Chely Arias is already considered a hero just two months into her first job as a high school athletic trainer.
The North Las Vegas Fire Department credited Arias with saving a 17-year-old high school senior who collapsed Oct. 24 while warming up for a flag-football practice at Cheyenne High School.
“Her life was literally in my hands, and that’s a unique feeling to have,” Arias said shortly after a brief recognition ceremony held Wednesday in the school library. “Once you experience something like that, it changes your life.”
Arias couldn’t find a pulse when she aided Kennedi Jones just after 1:30 p.m. that day. The teen had stopped breathing and was unresponsive, prompting Arias to start CPR.
A flag football coach called 911 while a student retrieved one of the school’s three portable defibrillators from the gym.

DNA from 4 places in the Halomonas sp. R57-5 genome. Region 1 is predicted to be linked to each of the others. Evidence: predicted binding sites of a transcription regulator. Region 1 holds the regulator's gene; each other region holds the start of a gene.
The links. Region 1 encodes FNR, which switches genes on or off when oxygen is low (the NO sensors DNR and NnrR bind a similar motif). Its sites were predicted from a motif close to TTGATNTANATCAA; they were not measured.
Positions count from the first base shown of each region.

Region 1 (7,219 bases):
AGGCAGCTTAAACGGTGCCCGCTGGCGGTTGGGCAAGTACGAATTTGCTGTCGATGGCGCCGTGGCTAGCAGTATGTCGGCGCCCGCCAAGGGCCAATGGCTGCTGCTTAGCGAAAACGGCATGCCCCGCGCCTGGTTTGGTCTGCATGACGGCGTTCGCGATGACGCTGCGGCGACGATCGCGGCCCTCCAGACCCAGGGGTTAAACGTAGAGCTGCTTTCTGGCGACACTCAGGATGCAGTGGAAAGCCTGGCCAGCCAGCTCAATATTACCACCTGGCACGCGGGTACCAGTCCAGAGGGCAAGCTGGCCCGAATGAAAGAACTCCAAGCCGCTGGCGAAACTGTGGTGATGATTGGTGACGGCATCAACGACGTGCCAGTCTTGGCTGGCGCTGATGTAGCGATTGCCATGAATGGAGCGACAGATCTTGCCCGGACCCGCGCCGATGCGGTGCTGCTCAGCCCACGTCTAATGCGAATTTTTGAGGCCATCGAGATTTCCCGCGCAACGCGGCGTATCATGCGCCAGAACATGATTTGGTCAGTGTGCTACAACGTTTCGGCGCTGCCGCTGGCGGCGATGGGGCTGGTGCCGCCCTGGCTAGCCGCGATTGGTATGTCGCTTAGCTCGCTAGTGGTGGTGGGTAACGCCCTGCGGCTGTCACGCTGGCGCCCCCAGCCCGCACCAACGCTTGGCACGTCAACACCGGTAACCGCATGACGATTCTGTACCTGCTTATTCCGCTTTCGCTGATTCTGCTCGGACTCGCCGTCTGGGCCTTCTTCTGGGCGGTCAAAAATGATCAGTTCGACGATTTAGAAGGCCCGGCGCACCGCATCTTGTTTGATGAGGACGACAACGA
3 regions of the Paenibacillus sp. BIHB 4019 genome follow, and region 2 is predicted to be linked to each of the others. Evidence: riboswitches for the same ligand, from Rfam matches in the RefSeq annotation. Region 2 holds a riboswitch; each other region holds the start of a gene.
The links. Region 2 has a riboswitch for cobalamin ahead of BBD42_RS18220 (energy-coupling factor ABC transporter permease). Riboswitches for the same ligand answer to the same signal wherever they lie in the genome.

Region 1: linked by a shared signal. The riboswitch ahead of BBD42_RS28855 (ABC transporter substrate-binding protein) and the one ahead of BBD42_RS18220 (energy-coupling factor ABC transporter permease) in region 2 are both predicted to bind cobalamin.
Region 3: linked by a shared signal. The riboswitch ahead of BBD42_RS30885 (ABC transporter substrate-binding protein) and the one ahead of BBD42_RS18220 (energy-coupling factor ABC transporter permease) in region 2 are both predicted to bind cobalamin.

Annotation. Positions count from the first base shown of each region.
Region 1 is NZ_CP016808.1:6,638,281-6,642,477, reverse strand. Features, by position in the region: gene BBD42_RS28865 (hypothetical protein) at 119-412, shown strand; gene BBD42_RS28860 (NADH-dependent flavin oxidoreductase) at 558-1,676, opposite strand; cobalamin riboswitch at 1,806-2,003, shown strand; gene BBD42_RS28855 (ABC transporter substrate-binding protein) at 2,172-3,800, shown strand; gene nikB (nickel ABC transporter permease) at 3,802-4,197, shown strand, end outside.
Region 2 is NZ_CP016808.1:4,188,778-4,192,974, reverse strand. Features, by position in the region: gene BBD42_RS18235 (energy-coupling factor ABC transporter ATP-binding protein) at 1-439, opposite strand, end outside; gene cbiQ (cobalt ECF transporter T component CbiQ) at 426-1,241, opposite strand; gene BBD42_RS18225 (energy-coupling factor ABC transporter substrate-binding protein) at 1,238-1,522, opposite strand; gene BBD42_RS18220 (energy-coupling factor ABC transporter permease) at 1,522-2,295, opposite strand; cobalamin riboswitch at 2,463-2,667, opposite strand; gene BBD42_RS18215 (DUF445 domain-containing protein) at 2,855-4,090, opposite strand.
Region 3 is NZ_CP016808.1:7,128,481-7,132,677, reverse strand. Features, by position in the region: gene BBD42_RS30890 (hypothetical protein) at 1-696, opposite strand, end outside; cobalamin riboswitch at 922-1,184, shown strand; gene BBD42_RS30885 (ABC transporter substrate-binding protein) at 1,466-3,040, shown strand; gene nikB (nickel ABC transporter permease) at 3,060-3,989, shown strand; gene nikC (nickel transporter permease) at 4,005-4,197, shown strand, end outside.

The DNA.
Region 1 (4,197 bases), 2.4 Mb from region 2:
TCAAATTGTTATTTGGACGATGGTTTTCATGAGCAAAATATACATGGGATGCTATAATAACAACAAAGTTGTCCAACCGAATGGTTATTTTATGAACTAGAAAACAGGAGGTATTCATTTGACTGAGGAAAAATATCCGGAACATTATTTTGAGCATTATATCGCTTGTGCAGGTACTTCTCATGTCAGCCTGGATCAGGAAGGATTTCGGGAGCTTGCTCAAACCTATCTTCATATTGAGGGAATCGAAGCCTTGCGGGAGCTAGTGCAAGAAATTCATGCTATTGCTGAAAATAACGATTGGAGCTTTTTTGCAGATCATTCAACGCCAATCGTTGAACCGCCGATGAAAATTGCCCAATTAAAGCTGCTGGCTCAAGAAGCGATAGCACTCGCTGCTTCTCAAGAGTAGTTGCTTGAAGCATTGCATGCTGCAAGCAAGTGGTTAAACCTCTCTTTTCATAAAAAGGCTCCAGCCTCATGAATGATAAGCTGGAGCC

Arias placed the automated external defibrillator pads on Jones’ chest, hoping an electrical shock would revive her. After three attempts, Jones finally had a pulse.
“It was devastating to walk up and see what was taking place at the time,” said Kimberly Jones, who arrived to watch Arias work on her daughter before paramedics arrived.
“As a mom, you never want to come to a scene and see things happen at that magnitude,” Kimberly Jones said. “She didn’t stop, she stayed focused and she was well-trained for this occasion.”
Jones was taken to University Medical Center, where she spent nearly two weeks in recovery. Like most teens, she just wanted to eat, walk around and go home. The teen said she didn’t have any previous medical problems and was enjoying her second year as a middle linebacker for the school’s intramural flag football team.
“I’m thankful because I could’ve died,” Jones quietly said. “She knew what she was doing. She saved my life.”
While presenting Arias with an accommodation plaque, North Las Vegas Fire Chief Joseph Calhoun said the athletic trainer’s effort demonstrated the need for more people to learn CPR and how to operate AED devices.
“Your actions and your quick thinking did an incredible thing,” Calhoun said. “It saved a young woman’s life for her to be able to grow up and become an adult and live a normal and happy life.”